Catharine A. Mackinnon's Pornography, Civil Rights, And Speech

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There is a statistic that gets thrown around a lot regarding how much of human communication is intimately tied to body language. When humans talk about gender and sexuality, speech becomes especially embodied, a performance for others to interpret, internalize, or judge. But if this is true, the speech-action dichotomy falters. Pornography, one of the ways humans communicate about gender and sexuality, is both action and speech. Catharine A. Mackinnon’s article Pornography, Civil Rights, and Speech is arguing for access to legal recourse to those who have been harmed by the pornography industry. In order to get to that conclusion though, she must first get across that porn acts upon the world and changes it to be worse off for women in ways that can be causally linked…show more content…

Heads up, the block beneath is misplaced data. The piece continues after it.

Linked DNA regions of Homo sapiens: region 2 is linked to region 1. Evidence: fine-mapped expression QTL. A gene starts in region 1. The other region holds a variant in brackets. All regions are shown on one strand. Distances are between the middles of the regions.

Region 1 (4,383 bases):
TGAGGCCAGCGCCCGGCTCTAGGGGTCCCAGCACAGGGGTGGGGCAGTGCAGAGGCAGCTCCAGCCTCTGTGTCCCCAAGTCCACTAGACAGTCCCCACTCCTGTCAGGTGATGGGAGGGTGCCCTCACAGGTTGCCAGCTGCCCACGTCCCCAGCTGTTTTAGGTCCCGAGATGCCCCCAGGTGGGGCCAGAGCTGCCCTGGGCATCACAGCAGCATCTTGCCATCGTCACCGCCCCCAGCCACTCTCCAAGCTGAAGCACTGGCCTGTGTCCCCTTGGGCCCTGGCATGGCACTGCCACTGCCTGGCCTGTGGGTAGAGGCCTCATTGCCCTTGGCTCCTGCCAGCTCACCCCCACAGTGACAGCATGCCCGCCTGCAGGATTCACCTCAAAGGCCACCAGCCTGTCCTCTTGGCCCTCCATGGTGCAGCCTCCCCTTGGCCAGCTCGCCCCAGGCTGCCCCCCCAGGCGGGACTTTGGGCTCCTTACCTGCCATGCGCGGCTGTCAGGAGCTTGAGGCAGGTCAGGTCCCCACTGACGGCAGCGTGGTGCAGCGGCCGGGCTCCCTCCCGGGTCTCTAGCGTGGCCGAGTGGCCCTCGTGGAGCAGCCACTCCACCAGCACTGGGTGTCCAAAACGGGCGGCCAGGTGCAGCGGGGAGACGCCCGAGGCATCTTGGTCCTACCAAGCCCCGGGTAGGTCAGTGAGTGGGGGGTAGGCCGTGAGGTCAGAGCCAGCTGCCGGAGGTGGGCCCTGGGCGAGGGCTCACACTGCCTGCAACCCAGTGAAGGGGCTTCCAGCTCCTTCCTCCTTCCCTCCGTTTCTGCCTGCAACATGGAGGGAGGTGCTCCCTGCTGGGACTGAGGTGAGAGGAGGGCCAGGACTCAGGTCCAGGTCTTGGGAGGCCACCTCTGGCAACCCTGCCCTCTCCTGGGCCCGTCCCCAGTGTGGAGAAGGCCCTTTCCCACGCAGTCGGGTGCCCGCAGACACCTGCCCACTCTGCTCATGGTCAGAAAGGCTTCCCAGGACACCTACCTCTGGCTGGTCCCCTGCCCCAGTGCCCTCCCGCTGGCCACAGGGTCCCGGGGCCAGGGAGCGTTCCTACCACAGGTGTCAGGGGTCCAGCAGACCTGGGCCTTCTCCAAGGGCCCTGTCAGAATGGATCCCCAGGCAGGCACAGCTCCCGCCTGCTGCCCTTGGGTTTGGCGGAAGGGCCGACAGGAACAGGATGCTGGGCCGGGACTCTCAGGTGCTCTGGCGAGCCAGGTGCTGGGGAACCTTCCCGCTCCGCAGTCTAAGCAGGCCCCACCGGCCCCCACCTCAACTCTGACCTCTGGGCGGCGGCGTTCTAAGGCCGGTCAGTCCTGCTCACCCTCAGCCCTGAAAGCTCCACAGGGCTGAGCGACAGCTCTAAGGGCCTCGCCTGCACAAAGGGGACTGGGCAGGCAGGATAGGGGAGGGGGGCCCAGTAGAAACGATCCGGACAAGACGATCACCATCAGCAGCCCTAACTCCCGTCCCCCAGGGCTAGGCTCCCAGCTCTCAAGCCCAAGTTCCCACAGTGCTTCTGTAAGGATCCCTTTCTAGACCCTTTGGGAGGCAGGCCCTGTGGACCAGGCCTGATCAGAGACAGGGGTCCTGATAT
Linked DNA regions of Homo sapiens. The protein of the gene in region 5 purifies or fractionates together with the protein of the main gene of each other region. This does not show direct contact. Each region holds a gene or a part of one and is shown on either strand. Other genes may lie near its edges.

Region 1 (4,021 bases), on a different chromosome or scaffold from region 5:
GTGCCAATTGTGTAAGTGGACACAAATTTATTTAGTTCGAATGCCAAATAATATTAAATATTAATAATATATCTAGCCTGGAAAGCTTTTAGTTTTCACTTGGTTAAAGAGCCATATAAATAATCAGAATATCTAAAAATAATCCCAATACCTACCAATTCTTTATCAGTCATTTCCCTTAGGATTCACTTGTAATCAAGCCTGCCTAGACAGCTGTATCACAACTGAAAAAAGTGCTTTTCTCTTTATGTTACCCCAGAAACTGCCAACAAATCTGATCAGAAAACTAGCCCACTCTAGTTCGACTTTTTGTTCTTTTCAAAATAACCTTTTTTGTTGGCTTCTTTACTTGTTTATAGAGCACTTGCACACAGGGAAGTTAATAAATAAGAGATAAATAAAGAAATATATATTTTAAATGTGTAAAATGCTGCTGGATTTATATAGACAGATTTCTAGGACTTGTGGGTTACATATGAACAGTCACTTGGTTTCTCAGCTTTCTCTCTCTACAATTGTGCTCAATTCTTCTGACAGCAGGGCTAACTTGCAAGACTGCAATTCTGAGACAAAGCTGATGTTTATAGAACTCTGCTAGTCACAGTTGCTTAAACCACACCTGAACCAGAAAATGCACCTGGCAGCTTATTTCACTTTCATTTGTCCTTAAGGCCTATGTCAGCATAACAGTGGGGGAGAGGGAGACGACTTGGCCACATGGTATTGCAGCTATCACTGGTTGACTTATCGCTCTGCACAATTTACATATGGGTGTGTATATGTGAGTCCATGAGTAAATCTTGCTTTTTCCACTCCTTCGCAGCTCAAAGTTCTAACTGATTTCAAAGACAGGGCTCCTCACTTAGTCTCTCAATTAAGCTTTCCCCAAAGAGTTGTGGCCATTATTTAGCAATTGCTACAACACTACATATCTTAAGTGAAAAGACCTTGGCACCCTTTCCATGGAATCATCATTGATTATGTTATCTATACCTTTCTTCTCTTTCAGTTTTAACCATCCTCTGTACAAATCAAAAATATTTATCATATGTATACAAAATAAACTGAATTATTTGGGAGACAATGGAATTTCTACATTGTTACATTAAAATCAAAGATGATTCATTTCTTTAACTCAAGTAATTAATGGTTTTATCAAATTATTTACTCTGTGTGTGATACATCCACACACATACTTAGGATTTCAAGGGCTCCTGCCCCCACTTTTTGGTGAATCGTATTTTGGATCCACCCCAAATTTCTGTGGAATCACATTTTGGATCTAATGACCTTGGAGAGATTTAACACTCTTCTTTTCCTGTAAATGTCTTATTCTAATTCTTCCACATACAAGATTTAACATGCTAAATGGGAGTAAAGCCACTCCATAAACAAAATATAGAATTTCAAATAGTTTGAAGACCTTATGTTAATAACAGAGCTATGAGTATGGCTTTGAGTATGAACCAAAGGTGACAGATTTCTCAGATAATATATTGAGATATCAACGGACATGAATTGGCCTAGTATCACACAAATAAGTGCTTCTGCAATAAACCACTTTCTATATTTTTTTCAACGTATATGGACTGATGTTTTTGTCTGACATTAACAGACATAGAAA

The lessons learned from them are enforced. Inside private relationship dyads enforcement mechanisms can be leveraged in attempts to alter gender performance. On page 7 Mackinnon reminds the reader that men relate to women. When men relate to women they do it through the lens of power dynamics. These power relations can happen in the private sector (7, 1985). These relationships also play themselves out in the private, between partners. Men can use the power they have in their private relationships to enforce “proper” behavior. Mackinnon writes of husbands coercing wives to participate in relations learned from porn (8, 1985). The cases she brings up do not seem to be the case of outright force, but the leveraging in internal relationship enforcement mechanisms, which is eased by the structural inequalities between men and woman. It does not even have to be structural leverage. Mackinnon points out the use of emotional leverage with a simple “if you love me” (12, 1985). For Mackinnon men watch pornography for the truth about sex and then leverage their power explicitly through assault or more softly in their own relationships to make them match the

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